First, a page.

Diwali, or Deepavali, is a festival that goes back as much as 2,500 years ago and is celebrated by individuals of many faiths, including Hinduism, Buddhism, Sikhism, and Jainism. Each year, over a billion people spend five days in either October or November celebrating the festival of lights.

The small clay lamps that people line up in front of their homes can represent many things, such as light triumphing over darkness, goodness over evil, and knowledge over ignorance. Let’s learn more about this holiday’s history and meaning.

The Meaning of Diwali Among Religions

Because various religions celebrate Diwali, its origin stories tend to vary in detail but remain the same in general plotline—good winning out over evil. For example, in many parts of India where people practice Hinduism, a story is shared about victorious men acting as incarnations of the god Vishnu, the sustainer of the universe.

In northern India, the story takes on a more historically significant event in the form of Prince Rama returning to the city of Ayodhya after rescuing his wife Sita from his evil stepmother. In parts of southern India, Diwali recognizes the victory of Lord Krishna over a demon king, Narakasura. In western India, it’s Lord Vishnu’s triumph over and banishment of King Bali.

For those who practice Buddhism, Diwali celebrates the historical event from the 3rd century when Hindu Emperor Ashoka converted to Buddhism.  Sikhs who follow the Hindu god Vishnu closely see Diwali as the representation of when one of their 17th-century gurus, Hargobind, was released from prison after 12 years of captivity. And for Jains, Diwali is when the great Jain teacher Lord Mahavira reached nirvana.

How It’s Celebrated

Besides lighting small earthen lamps around their homes, people who recognize Diwali see the five-day festival as a time to celebrate with family and friends, eat sweets, and pray. Each day has its own special significance and celebrations:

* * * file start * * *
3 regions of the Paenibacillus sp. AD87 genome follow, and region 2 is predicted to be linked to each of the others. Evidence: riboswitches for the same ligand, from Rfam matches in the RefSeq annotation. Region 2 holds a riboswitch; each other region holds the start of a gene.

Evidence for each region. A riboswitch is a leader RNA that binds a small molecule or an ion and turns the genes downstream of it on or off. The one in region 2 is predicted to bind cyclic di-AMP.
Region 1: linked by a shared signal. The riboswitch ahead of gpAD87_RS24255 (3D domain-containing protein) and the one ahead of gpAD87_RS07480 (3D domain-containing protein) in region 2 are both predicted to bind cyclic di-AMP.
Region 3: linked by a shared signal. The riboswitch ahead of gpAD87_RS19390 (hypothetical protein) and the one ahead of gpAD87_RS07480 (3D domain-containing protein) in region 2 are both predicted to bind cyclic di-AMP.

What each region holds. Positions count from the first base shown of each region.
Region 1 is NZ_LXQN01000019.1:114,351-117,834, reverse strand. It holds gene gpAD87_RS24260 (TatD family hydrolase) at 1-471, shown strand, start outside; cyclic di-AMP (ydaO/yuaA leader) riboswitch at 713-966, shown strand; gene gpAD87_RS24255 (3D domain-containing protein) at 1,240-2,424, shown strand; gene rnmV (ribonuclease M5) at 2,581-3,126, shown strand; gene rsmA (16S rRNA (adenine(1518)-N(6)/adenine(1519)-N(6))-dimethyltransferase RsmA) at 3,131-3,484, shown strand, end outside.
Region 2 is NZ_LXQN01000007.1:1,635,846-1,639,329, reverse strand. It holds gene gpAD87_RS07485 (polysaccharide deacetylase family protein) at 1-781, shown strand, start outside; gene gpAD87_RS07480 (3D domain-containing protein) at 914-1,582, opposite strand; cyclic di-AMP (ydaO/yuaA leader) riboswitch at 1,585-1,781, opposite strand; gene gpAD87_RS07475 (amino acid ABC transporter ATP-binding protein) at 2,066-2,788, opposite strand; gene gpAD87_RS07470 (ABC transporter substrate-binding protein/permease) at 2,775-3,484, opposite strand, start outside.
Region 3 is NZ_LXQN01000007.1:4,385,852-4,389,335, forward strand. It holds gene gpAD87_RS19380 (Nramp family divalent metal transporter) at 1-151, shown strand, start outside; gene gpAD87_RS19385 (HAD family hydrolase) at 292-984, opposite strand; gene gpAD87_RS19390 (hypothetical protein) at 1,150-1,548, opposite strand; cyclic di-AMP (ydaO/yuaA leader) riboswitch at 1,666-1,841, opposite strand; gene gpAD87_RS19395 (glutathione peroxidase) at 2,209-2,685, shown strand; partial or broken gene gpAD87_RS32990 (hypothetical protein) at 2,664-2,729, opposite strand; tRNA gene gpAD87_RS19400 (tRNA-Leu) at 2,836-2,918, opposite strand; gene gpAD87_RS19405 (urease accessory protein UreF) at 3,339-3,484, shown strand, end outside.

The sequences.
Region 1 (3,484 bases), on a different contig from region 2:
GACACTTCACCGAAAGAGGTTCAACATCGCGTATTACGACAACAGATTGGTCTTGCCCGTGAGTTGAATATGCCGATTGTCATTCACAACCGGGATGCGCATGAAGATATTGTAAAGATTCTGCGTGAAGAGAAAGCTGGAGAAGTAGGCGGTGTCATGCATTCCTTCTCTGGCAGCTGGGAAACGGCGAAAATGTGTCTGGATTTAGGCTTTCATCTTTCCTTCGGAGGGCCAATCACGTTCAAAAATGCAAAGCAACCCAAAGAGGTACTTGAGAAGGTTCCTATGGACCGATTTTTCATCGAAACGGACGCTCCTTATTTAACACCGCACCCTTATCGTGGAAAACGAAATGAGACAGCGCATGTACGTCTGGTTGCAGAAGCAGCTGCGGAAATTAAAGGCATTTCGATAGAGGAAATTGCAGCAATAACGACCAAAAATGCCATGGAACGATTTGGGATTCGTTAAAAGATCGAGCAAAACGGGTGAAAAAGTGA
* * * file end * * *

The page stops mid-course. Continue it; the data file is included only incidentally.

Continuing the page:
• Day One: Bake sweets, clean your home, pray to Lakshmi
  • Day Two: Decorate your home with lamps and rangolis (floor designs)
  • Day Three: Visit a temple, feast with family and friends, light fireworks and lamps
  • Day Four: The “new year” when people exchange gifts
  • Day Five: Spend time honoring your siblings

Diwali is also a time to take advantage of the many retail sales, along with fairs and fireworks. Individuals will travel great distances to be with their family during the festival and those who can take time off of work.

Other Ways to Recognize Light Over Darkness

Celebrating beliefs through festivals and holidays is an excellent way to show our faith to others. Another way to commemorate your belief system is by including it on your ledger grave marker or headstone in Seattle. At Quiring Monuments, we can assist you with creating a one-of-a-kind monument that can consist of anything from a Dharma Wheel to a star and crescent.

We also collaborate with the various faiths in the area, including those who are Buddhist in Seattle as well as the Hindu and have made many beautiful memorials you will find at Washington Memorial Park. Contact us anytime to learn more about our award-winning memorials and headstones.


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